Does responsible investing have a marketing problem?

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Companies and investment funds have relied heavily on ESG marketing, but the messages don’t always get through.Fahroni

Paul McQueen was talking to a client about investments recently, and when the topic of environmental, social and governance (ESG) investing came up, the conversation went from making money to losing money.

“He used the phrase ‘wake up and go broke’ because he thought investing responsibly would lead to low returns,” says McQueen, vice president of wealth management at Libro Credit Union in London. , Ontario.

It depends on what you hear. Many studies touted by ESG champions, including one mega-analysis in an academic journal, show that companies with strong sustainability and corporate responsibility practices outperform their peers.

Such studies exist alongside a harvard business review March article that came to the opposite conclusion, finding that funds with the highest sustainability ratings attracted more capital than the lowest-rated funds, but did not outperform them. This article also suggested that some companies are publicly adopting ESG to mask poor business performance.

Confusing and contradictory information, persistent myths about trade-offs and corporate “greenwashing” can all dampen the potential positive impact responsible investing (RI) can have.

Canadians want these investments. A trend report from the Responsible Investing Association (RIA) noted that ESG assets under management jumped 48% over a two-year period. Another one RIA report found that 73% of investors have an interest in RI and that 78% would like a portion of their portfolio to be invested in companies that provide solutions to reduce carbon emissions.

Despite huge marketing efforts by individual companies and funds around their ESG qualifications, the RIA found that 69% of Canadian investors still know little or nothing about RI. Of these, 20% have never even heard of responsible investing.

One problem is that there are few well-defined metrics within ESG, and even these can be “complex and overwhelming” for investors, says Christie Stephenson, executive director of the Peter P. Dhillon Center. for Business Ethics at UBC Sauder.

Each element of ESG has many facets, from labor to climate change to supply chain, that can be difficult to grasp, she explains. “There’s this unfortunate, simplistic view that there are ‘good’ companies or ‘bad’ companies, when in reality ESG investing is a sophisticated set of strategies used by investors,” says Ms Stephenson. .

She adds that RI is not about choosing the good and discarding the bad. This is another misconception. This type of investing includes identifying where companies are doing well with their ESG practices, where they are failing, and “using your power as an investor to drive change.”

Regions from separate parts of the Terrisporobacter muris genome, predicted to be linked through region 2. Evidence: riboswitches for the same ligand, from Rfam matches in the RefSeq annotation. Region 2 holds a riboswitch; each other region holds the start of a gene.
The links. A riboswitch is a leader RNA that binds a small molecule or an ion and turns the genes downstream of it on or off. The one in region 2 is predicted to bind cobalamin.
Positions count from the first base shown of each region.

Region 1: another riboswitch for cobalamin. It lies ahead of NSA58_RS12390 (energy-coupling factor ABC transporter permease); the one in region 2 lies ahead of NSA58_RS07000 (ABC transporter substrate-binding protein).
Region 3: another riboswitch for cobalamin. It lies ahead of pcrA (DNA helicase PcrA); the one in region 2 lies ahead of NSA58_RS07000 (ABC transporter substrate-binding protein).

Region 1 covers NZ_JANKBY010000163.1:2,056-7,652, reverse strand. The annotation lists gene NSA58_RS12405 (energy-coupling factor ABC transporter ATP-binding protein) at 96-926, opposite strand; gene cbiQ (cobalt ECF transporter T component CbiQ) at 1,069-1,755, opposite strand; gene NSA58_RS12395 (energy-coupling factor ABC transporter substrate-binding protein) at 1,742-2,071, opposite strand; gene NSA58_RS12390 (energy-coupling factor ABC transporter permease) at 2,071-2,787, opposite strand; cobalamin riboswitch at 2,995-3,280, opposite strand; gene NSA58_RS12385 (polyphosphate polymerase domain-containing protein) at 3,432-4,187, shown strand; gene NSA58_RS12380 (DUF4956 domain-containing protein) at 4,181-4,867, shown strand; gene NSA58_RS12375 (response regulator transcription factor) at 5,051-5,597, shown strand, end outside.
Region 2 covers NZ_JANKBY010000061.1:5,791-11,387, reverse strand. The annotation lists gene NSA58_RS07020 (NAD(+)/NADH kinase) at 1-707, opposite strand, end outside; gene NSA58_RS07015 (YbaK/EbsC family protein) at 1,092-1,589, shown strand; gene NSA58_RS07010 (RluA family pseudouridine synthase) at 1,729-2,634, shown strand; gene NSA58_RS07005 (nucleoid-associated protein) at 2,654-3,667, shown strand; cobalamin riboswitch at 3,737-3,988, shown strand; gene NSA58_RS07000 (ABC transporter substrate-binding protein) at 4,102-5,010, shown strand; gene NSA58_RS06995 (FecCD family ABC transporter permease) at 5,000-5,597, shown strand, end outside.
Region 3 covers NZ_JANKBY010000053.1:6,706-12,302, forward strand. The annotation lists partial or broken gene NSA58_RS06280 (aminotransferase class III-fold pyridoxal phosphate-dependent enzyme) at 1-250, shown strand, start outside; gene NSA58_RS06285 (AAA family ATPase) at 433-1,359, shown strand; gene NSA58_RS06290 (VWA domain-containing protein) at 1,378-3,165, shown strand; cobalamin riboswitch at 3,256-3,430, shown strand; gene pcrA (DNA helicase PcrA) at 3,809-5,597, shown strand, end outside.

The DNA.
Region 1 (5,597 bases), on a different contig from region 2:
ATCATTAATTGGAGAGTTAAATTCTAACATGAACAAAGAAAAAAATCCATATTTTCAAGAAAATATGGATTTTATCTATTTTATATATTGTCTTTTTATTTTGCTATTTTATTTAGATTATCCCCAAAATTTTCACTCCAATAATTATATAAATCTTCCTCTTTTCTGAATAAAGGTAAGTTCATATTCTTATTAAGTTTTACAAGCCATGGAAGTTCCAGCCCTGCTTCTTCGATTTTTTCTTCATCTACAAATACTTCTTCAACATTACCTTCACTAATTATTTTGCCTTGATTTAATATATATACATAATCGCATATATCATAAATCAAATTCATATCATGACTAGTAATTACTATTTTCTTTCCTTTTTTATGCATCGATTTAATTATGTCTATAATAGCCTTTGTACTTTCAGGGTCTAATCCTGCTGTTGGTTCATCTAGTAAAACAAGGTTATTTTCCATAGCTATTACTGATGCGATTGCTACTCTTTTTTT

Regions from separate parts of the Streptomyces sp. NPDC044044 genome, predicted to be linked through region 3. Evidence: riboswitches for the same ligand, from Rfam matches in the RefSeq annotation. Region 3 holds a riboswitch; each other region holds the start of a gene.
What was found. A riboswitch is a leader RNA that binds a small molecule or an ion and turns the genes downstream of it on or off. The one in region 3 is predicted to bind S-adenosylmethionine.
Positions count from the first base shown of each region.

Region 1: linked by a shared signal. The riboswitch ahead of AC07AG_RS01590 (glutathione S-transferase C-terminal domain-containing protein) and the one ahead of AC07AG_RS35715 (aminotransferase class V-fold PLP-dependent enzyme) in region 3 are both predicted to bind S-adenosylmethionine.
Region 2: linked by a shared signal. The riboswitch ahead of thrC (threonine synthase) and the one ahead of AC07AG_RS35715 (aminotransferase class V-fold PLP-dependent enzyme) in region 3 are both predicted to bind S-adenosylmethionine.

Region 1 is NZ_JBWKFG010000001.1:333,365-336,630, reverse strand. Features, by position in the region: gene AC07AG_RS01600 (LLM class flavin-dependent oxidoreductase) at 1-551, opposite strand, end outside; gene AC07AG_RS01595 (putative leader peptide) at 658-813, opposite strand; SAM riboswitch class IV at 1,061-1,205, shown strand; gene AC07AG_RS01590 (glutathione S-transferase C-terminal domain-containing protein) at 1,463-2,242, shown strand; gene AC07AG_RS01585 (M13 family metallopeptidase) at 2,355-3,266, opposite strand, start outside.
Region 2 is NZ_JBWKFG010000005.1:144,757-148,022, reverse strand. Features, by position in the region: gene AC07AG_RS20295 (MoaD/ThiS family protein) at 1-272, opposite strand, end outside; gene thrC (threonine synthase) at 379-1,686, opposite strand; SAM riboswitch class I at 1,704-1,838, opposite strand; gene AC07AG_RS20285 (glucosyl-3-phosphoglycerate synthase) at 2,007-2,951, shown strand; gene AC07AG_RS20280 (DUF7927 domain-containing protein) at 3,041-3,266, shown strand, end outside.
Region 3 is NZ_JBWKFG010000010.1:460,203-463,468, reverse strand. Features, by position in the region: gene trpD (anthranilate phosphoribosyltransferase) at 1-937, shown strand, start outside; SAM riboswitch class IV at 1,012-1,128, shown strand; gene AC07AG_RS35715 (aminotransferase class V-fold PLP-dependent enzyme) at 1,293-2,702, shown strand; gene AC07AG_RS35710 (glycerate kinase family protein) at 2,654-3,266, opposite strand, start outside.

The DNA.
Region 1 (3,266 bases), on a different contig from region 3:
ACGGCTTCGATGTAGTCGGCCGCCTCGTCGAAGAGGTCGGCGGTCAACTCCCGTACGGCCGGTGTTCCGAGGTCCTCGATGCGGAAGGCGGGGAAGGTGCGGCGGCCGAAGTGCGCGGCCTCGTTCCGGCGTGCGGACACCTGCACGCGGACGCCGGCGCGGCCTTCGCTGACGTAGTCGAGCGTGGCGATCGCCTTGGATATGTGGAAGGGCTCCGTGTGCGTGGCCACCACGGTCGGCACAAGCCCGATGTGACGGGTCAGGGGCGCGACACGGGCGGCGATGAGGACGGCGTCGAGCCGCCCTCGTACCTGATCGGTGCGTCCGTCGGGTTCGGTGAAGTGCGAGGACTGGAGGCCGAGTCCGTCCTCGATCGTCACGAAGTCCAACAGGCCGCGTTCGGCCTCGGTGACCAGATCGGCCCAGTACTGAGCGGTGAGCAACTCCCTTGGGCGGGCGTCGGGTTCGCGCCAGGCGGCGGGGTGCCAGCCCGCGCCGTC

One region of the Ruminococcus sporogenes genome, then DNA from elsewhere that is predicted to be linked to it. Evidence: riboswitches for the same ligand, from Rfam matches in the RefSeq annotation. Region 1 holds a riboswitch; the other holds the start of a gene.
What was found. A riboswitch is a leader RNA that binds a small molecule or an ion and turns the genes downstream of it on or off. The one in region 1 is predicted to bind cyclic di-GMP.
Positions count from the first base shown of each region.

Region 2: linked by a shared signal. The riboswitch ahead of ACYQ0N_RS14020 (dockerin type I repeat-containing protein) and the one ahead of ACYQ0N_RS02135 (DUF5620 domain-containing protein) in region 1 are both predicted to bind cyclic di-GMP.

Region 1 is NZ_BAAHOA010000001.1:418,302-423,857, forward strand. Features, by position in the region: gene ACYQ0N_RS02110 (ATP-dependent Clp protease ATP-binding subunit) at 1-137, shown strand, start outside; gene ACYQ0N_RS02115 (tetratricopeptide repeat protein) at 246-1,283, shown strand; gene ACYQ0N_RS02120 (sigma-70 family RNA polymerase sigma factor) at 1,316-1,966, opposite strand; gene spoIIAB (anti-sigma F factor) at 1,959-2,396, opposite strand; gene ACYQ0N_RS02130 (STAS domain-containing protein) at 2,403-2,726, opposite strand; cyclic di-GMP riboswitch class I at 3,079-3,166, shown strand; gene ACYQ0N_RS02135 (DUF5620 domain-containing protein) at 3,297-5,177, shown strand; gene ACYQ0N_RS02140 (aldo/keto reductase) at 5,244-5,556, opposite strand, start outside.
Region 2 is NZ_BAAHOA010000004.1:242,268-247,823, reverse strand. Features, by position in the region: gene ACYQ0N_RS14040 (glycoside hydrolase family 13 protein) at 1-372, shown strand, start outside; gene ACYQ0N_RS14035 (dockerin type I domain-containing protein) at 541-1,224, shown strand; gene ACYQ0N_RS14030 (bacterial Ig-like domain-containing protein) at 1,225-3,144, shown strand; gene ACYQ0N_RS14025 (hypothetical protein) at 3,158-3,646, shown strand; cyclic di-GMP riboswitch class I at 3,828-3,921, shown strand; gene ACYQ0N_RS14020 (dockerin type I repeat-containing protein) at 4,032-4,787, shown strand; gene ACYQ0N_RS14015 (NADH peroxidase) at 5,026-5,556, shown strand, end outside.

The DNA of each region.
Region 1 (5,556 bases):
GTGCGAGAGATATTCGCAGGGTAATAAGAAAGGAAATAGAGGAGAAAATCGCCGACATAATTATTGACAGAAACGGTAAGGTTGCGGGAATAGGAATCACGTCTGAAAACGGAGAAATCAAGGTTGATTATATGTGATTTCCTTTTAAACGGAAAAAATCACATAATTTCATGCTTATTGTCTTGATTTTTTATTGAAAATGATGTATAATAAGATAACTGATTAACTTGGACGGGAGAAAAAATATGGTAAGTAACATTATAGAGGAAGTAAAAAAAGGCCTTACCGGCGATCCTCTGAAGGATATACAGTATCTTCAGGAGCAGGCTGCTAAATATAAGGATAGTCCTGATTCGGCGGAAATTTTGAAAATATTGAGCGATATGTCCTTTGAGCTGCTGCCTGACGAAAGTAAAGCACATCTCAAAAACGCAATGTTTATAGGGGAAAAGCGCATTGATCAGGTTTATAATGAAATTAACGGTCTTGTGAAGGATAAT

Beware of greenwashing

For many investors, knowledge of RI comes through their advisor. “Your advisor needs to be able to have that conversation with you,” says Neil Chappell, portfolio manager and investment advisor at CIBC Wood Gundy in Victoria.

This presents another challenge. Advisors can struggle to sift through all marketing messages. The RIA says that while 85% of advisors surveyed say they are comfortable starting a conversation about RI, their knowledge of the topic remains relatively low.

“It’s the advisers’ responsibility to be knowledgeable and guide investors, to say, ‘If these are the things that are important to you, here are the options that are available and here’s how they fit into your plan. global’,” says Chappell. .

For advisors and investors, one of the barriers to greater adoption is that much of the marketing around ESG is still just hype, leading to greenwashing campaigns.

The term refers to organizations’ efforts to market themselves as green, in order to attract investors or customers, when their actual performance does not justify the label.

This has sparked a lot of debate about the actual sustainability of certain investments.

Two ways to avoid greenwashing are to demand more transparency from companies and to educate investors on the nuances of ESG. That includes delivering information to the public in a more digestible way, so they don’t rely on outdated adages to guide their investments, McQueen says.

“Companies that are more sustainable, have better governance, have better diversity and have a better awareness of their interaction with the communities they serve generally perform better. This proof exists, but it comes down to education and awareness.

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